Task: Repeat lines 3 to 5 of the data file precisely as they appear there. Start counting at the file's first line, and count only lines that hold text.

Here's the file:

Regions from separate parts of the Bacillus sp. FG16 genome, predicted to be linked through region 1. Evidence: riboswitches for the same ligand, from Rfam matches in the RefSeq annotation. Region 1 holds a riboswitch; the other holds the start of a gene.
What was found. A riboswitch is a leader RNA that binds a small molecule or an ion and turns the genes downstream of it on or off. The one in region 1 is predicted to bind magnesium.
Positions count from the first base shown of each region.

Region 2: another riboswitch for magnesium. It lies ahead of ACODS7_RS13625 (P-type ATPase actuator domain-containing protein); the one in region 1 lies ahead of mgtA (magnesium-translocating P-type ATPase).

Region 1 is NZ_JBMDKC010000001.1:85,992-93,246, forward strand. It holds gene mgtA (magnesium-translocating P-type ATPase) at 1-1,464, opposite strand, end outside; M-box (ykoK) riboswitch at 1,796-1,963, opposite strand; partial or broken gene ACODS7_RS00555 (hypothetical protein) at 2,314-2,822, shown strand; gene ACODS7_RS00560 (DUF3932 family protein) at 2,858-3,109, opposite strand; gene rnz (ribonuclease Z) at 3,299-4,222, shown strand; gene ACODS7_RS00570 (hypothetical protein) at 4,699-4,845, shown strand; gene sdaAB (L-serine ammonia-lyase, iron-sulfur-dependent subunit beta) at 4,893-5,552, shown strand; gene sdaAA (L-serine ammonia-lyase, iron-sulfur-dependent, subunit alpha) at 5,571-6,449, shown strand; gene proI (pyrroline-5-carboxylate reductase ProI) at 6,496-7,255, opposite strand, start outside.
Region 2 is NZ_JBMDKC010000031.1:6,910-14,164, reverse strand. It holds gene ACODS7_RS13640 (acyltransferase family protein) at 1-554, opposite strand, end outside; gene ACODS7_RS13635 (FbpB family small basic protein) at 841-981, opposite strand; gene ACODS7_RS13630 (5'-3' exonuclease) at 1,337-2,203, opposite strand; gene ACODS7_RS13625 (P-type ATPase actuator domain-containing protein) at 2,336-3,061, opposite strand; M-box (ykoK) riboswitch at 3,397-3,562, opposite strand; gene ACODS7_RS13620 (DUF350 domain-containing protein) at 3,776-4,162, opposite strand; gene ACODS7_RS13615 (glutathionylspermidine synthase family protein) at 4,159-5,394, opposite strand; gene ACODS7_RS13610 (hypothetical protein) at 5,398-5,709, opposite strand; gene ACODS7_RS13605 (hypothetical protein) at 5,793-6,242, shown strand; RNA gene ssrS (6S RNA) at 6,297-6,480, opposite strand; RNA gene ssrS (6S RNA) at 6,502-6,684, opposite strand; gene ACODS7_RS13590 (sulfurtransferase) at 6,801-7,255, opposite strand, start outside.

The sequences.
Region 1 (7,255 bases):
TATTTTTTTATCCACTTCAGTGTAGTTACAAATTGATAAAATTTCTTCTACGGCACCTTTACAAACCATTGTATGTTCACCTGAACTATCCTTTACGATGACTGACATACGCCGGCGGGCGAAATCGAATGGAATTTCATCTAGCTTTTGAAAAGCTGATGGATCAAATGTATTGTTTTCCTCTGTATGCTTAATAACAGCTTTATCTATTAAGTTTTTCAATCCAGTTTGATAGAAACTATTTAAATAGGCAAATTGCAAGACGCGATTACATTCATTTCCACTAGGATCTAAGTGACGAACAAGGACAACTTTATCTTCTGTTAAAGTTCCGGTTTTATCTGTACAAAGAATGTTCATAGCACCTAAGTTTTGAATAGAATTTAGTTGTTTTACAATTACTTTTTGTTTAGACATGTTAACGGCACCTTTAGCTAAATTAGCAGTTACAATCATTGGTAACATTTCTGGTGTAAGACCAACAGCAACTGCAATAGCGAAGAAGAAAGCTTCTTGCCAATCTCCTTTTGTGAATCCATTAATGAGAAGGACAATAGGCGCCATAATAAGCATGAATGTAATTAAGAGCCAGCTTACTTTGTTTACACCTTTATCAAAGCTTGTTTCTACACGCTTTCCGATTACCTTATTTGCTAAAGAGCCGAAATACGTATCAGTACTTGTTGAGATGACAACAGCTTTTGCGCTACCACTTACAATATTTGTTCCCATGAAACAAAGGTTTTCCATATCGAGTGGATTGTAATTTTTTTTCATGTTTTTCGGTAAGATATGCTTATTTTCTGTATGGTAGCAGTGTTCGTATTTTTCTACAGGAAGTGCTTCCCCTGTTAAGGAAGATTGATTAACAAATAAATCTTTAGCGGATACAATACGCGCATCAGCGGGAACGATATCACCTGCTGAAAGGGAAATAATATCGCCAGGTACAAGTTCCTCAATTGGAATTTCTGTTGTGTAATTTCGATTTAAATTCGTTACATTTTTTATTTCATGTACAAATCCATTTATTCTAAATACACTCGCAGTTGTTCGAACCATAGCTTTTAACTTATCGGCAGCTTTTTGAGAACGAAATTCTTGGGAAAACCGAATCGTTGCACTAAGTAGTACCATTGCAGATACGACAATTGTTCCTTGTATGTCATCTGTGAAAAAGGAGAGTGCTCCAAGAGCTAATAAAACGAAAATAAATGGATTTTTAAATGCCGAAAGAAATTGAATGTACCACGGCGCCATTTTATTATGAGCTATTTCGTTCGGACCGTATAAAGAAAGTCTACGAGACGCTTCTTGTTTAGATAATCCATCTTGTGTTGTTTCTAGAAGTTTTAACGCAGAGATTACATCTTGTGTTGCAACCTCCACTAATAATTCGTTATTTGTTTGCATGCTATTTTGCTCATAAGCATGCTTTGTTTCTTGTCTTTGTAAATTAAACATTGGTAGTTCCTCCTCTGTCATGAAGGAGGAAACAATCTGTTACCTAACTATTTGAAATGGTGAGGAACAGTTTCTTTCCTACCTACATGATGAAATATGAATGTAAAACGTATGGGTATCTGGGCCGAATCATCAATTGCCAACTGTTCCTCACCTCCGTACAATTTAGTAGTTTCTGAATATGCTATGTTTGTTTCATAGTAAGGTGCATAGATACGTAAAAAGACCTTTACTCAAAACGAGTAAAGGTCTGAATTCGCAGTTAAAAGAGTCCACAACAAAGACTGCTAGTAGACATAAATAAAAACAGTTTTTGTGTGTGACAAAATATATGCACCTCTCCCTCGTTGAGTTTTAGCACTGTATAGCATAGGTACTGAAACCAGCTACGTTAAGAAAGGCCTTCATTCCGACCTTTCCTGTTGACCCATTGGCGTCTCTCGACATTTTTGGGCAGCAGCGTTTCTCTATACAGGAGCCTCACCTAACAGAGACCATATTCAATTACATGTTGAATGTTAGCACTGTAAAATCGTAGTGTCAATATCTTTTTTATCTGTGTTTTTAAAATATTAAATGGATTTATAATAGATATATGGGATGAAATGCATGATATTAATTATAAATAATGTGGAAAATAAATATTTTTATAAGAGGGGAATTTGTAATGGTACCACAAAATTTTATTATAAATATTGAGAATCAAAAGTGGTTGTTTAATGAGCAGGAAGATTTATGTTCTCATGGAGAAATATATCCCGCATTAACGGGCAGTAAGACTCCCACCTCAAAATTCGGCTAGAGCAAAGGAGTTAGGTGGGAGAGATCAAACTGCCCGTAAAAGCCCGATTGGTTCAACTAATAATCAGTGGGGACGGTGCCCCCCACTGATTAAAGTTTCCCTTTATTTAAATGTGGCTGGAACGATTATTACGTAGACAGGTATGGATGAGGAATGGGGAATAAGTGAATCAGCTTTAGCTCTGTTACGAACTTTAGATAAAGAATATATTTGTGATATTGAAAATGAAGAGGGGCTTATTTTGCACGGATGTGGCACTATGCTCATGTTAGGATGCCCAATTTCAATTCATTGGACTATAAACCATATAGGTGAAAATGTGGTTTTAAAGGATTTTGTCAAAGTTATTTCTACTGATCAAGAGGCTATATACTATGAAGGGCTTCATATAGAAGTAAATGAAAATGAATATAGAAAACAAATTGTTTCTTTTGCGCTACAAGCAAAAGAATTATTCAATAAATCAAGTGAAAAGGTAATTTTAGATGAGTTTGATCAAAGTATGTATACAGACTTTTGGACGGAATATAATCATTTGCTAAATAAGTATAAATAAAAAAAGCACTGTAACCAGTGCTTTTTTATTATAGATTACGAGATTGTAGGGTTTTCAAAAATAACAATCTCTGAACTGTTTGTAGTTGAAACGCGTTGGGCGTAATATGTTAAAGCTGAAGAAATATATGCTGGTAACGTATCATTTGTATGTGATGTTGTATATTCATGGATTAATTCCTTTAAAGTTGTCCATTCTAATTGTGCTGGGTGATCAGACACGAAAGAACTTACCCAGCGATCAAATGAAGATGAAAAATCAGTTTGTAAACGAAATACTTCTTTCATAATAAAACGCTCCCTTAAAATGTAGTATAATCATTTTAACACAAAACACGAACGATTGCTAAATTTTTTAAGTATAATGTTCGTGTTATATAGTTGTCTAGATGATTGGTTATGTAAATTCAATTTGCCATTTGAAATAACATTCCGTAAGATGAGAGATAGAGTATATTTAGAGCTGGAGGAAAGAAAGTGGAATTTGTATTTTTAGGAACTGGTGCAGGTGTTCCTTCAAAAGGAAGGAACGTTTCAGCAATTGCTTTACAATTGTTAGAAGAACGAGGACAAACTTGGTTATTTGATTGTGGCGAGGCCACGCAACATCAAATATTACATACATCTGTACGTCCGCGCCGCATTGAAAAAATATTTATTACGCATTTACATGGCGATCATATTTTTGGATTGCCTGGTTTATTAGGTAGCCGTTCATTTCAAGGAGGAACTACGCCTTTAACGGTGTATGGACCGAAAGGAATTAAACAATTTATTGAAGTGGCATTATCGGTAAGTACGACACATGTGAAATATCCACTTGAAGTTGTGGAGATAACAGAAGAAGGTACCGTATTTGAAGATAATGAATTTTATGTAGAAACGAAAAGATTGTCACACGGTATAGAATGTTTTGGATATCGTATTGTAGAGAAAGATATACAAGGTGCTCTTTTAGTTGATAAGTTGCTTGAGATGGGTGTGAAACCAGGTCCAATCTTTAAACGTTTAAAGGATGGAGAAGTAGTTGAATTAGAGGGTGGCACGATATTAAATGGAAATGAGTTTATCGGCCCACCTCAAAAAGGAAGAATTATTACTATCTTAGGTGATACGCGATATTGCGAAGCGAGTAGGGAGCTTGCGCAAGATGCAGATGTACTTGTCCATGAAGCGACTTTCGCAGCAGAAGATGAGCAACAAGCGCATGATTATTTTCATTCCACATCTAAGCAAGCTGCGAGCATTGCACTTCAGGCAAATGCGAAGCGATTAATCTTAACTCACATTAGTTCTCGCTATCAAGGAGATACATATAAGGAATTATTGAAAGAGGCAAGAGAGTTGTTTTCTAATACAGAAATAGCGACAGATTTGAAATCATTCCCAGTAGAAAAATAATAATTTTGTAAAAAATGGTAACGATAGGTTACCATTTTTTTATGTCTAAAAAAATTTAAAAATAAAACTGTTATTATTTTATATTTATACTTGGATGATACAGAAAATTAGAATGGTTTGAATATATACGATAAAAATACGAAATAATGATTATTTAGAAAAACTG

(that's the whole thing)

Positions count from the first base shown of each region.

Region 2: another riboswitch for magnesium. It lies ahead of ACODS7_RS13625 (P-type ATPase actuator domain-containing protein); the one in region 1 lies ahead of mgtA (magnesium-translocating P-type ATPase).

Region 1 is NZ_JBMDKC010000001.1:85,992-93,246, forward strand. It holds gene mgtA (magnesium-translocating P-type ATPase) at 1-1,464, opposite strand, end outside; M-box (ykoK) riboswitch at 1,796-1,963, opposite strand; partial or broken gene ACODS7_RS00555 (hypothetical protein) at 2,314-2,822, shown strand; gene ACODS7_RS00560 (DUF3932 family protein) at 2,858-3,109, opposite strand; gene rnz (ribonuclease Z) at 3,299-4,222, shown strand; gene ACODS7_RS00570 (hypothetical protein) at 4,699-4,845, shown strand; gene sdaAB (L-serine ammonia-lyase, iron-sulfur-dependent subunit beta) at 4,893-5,552, shown strand; gene sdaAA (L-serine ammonia-lyase, iron-sulfur-dependent, subunit alpha) at 5,571-6,449, shown strand; gene proI (pyrroline-5-carboxylate reductase ProI) at 6,496-7,255, opposite strand, start outside.